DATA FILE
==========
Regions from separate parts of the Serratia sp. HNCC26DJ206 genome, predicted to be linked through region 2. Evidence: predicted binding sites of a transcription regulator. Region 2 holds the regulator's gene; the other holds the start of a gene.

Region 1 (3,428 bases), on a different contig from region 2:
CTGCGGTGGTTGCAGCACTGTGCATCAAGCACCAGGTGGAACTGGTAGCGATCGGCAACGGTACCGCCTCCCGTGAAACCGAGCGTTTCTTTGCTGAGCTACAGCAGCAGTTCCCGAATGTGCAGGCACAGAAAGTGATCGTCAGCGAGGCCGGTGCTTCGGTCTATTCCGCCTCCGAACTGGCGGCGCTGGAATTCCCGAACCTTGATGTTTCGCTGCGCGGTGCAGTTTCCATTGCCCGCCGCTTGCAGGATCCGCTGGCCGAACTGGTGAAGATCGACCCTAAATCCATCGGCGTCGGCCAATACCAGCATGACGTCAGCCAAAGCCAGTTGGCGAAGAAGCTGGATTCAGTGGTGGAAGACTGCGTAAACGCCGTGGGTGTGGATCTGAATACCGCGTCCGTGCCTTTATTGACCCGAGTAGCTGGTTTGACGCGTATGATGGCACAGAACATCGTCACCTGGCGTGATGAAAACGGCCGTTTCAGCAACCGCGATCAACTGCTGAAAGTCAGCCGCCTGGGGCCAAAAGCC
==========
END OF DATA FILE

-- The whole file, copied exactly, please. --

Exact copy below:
Regions from separate parts of the Serratia sp. HNCC26DJ206 genome, predicted to be linked through region 2. Evidence: predicted binding sites of a transcription regulator. Region 2 holds the regulator's gene; the other holds the start of a gene.

Region 1 (3,428 bases), on a different contig from region 2:
CTGCGGTGGTTGCAGCACTGTGCATCAAGCACCAGGTGGAACTGGTAGCGATCGGCAACGGTACCGCCTCCCGTGAAACCGAGCGTTTCTTTGCTGAGCTACAGCAGCAGTTCCCGAATGTGCAGGCACAGAAAGTGATCGTCAGCGAGGCCGGTGCTTCGGTCTATTCCGCCTCCGAACTGGCGGCGCTGGAATTCCCGAACCTTGATGTTTCGCTGCGCGGTGCAGTTTCCATTGCCCGCCGCTTGCAGGATCCGCTGGCCGAACTGGTGAAGATCGACCCTAAATCCATCGGCGTCGGCCAATACCAGCATGACGTCAGCCAAAGCCAGTTGGCGAAGAAGCTGGATTCAGTGGTGGAAGACTGCGTAAACGCCGTGGGTGTGGATCTGAATACCGCGTCCGTGCCTTTATTGACCCGAGTAGCTGGTTTGACGCGTATGATGGCACAGAACATCGTCACCTGGCGTGATGAAAACGGCCGTTTCAGCAACCGCGATCAACTGCTGAAAGTCAGCCGCCTGGGGCCAAAAGCC